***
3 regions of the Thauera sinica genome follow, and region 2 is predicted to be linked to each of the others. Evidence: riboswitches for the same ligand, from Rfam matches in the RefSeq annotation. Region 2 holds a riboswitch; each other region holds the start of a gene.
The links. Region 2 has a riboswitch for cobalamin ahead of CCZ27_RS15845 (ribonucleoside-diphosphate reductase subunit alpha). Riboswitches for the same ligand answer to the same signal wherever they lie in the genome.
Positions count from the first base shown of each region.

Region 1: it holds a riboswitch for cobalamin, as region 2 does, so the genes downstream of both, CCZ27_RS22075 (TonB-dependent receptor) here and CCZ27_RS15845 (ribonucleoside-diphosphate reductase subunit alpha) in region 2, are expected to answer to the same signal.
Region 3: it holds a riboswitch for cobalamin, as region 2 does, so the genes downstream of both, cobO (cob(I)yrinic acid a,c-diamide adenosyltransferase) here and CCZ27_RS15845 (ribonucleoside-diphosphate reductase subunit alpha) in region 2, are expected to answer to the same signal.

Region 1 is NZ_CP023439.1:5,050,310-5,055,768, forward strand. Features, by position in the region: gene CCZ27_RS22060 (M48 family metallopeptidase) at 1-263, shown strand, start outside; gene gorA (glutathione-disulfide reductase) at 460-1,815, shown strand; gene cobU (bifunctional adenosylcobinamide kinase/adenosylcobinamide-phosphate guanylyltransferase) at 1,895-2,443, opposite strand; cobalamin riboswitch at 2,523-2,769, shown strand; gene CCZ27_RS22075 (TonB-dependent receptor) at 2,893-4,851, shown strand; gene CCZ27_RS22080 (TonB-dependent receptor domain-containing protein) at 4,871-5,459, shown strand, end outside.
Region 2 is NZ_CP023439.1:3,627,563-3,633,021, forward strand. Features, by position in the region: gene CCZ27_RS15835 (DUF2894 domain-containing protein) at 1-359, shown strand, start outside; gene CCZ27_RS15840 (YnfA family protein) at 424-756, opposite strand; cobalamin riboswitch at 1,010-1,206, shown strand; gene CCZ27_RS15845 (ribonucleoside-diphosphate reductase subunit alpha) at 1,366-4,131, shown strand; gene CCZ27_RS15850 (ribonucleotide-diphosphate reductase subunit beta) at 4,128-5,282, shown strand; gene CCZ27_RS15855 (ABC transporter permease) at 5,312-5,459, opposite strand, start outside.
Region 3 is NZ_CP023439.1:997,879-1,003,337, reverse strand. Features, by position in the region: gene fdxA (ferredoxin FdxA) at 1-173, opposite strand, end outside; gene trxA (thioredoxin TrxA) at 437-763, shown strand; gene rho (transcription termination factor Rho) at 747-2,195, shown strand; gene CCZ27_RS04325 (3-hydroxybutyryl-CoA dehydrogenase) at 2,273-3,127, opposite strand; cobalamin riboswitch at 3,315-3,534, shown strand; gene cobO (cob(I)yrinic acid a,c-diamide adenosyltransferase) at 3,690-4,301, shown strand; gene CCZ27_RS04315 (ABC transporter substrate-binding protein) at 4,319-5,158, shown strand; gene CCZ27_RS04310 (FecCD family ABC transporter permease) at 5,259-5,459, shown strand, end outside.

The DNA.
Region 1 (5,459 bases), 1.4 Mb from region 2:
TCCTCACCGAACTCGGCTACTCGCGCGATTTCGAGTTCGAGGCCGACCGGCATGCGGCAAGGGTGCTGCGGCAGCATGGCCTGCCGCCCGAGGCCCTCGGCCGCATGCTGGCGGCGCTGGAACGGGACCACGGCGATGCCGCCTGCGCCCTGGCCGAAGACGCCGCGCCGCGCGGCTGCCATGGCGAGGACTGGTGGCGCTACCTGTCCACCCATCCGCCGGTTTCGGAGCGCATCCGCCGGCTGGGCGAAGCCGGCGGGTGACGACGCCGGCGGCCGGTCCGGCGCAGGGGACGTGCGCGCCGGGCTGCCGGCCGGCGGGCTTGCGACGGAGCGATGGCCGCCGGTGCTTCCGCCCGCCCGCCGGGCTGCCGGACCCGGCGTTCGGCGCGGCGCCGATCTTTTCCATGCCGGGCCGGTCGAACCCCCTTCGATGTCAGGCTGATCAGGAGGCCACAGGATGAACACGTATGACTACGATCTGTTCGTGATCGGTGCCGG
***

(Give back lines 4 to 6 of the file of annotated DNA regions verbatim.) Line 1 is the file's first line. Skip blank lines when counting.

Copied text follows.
Region 1: it holds a riboswitch for cobalamin, as region 2 does, so the genes downstream of both, CCZ27_RS22075 (TonB-dependent receptor) here and CCZ27_RS15845 (ribonucleoside-diphosphate reductase subunit alpha) in region 2, are expected to answer to the same signal.
Region 3: it holds a riboswitch for cobalamin, as region 2 does, so the genes downstream of both, cobO (cob(I)yrinic acid a,c-diamide adenosyltransferase) here and CCZ27_RS15845 (ribonucleoside-diphosphate reductase subunit alpha) in region 2, are expected to answer to the same signal.

Region 1 is NZ_CP023439.1:5,050,310-5,055,768, forward strand. Features, by position in the region: gene CCZ27_RS22060 (M48 family metallopeptidase) at 1-263, shown strand, start outside; gene gorA (glutathione-disulfide reductase) at 460-1,815, shown strand; gene cobU (bifunctional adenosylcobinamide kinase/adenosylcobinamide-phosphate guanylyltransferase) at 1,895-2,443, opposite strand; cobalamin riboswitch at 2,523-2,769, shown strand; gene CCZ27_RS22075 (TonB-dependent receptor) at 2,893-4,851, shown strand; gene CCZ27_RS22080 (TonB-dependent receptor domain-containing protein) at 4,871-5,459, shown strand, end outside.